It is the muscles of your core that do the most to make your spine work correctly. Think of the core as all of the muscles between your shoulders and hips all around your body. The core is the area over which you have the most control and for which you bear the most responsibility. Okay, posture, too, but tending your core is your most serious responsibility. Meaning, you need to exercise six days a week, for the rest of your life. (pg. 35)

Pain is often caused by general shrinking. The cause of this unpleasantness is compression, especially compression of your spine. Time and gravity have had their way with you and pressed the vertebrae down. You lose height mostly because you lose disc height. The vertebrae press down and you get shorter. By the way, being a good kid and working out and having good posture, and so on, will not save you from shrinking; it's just part of aging. (pg. 42)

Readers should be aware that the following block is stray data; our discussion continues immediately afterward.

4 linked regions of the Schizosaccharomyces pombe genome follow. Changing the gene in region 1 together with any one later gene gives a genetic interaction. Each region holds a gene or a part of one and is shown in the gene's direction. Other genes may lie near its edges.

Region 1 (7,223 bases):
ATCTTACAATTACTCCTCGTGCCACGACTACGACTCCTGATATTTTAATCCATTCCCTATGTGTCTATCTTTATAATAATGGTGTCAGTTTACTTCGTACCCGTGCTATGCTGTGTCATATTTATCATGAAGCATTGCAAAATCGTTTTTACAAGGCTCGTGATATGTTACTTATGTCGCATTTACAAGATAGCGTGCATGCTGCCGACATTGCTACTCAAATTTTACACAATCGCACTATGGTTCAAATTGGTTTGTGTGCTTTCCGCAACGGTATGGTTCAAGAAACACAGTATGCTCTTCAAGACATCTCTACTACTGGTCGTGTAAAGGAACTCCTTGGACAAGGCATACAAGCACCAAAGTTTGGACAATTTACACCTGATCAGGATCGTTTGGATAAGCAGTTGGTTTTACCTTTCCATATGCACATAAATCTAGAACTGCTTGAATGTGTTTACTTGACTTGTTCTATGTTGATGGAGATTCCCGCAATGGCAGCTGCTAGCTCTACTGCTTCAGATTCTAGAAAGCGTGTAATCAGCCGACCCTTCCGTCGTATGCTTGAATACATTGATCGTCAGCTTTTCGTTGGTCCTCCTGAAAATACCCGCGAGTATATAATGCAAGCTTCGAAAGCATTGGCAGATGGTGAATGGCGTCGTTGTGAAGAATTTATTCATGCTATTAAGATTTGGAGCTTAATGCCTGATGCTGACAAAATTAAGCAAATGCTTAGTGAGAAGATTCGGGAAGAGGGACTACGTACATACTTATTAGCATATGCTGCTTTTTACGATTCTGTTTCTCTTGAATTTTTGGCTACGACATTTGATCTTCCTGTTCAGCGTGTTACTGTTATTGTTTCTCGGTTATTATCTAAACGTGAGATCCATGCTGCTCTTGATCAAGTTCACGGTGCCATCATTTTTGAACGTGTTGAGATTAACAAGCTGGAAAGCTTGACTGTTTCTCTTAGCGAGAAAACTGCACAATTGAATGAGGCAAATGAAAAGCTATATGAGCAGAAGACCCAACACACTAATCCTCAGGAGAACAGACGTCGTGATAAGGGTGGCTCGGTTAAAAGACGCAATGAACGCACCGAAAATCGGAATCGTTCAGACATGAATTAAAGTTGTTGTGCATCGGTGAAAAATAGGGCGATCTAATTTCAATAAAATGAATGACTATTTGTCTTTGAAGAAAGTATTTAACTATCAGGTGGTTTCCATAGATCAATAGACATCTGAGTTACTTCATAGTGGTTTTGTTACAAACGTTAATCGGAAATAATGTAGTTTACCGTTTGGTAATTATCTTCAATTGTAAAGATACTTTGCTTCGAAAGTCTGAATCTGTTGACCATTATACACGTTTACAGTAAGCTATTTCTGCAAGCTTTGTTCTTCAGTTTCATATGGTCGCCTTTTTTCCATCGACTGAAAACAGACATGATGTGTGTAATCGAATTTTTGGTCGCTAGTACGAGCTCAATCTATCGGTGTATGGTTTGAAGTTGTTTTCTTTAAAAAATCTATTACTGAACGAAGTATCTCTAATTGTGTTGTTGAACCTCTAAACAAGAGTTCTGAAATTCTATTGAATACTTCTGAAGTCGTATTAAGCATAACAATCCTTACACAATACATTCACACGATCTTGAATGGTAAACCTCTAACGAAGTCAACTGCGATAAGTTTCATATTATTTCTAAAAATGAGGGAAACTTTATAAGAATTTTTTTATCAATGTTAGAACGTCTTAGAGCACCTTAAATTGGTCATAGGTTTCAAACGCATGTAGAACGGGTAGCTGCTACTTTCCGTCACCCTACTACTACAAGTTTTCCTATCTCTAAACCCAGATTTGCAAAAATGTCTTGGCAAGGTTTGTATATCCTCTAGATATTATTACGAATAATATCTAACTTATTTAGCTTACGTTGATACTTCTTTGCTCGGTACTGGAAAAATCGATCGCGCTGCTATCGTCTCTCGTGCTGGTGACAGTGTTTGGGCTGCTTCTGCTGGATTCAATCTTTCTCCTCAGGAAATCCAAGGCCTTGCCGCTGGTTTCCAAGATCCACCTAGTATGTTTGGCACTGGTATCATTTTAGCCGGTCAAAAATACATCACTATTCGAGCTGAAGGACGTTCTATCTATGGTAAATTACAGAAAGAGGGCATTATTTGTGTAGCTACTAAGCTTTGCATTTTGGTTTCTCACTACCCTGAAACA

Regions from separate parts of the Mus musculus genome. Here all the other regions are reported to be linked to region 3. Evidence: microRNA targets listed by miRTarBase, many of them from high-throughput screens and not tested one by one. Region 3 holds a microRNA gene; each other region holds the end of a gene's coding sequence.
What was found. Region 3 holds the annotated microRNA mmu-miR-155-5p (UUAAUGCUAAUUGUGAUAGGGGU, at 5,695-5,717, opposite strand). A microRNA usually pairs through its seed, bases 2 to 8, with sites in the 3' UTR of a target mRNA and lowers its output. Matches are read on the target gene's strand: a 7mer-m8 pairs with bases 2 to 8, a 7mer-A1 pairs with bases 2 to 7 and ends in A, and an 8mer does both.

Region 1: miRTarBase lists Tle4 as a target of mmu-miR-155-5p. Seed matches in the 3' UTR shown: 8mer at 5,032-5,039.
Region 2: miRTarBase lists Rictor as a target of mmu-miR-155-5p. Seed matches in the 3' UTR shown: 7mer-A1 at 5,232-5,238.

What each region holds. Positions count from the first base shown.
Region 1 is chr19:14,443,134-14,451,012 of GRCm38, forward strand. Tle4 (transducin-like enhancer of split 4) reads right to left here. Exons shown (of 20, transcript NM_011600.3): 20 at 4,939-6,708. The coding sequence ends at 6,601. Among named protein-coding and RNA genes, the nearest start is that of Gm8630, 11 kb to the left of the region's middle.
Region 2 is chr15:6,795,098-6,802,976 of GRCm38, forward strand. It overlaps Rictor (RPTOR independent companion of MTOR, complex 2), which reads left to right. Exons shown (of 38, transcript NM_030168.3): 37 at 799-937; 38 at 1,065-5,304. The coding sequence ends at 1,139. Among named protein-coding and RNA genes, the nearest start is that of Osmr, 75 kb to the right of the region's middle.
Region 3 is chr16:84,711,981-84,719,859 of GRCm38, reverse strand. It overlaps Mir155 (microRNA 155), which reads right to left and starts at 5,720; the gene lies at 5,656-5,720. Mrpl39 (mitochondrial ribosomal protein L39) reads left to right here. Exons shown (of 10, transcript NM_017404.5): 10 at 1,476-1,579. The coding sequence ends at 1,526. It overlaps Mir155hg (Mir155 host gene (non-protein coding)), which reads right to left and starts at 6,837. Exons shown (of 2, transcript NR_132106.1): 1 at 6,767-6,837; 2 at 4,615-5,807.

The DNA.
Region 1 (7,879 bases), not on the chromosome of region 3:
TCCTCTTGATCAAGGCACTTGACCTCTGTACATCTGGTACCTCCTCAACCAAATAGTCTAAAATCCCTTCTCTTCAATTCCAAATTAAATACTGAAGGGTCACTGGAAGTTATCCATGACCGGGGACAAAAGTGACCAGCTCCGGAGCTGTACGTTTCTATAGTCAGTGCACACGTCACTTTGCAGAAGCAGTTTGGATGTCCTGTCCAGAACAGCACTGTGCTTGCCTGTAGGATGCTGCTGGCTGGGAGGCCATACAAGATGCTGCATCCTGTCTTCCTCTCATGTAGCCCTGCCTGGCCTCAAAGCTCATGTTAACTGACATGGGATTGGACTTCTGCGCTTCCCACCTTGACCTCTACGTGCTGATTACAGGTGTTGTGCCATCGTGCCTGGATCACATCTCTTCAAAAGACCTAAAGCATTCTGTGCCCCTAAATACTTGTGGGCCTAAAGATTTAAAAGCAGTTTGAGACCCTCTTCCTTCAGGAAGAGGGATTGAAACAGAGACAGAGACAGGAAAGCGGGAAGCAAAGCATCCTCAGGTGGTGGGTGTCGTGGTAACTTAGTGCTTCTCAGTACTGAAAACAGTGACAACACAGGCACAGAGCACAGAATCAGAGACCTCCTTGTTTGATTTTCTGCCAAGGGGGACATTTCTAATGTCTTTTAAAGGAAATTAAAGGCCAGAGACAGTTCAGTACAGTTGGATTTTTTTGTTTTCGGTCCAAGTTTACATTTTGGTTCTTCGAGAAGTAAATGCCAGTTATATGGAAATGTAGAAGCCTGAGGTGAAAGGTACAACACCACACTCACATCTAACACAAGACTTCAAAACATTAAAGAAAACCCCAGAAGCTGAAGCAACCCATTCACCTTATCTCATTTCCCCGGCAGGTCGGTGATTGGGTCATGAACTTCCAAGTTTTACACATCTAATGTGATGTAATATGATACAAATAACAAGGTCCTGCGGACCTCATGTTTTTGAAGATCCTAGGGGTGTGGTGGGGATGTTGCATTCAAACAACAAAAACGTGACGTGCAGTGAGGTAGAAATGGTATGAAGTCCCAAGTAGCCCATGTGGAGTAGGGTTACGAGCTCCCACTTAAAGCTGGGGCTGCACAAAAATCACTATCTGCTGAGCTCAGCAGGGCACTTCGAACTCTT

Let's address the business of sitting for hours at your computer. The main fix is just to get up every 20 or 30 minutes and move around. That alone will do wonders. Do that religiously, and you can continue to use your computer. Folks tell me that they cannot get up that often. They will lose their train of thought. Well, yes, they can. And they have to, because continuing to do what you do is not working for you. In my experience, your concentration will get better, not worse, once you get slightly used to it. (pg. 66)

Relatively minor behaviors (sitting at your computer, picking up heavy stuff) have no impact at all, the first time. But time and pressure always win. Over time the pressure on your back from hunching over your computer raises hell with your back. time and pressure, tears you down. (pg. 73)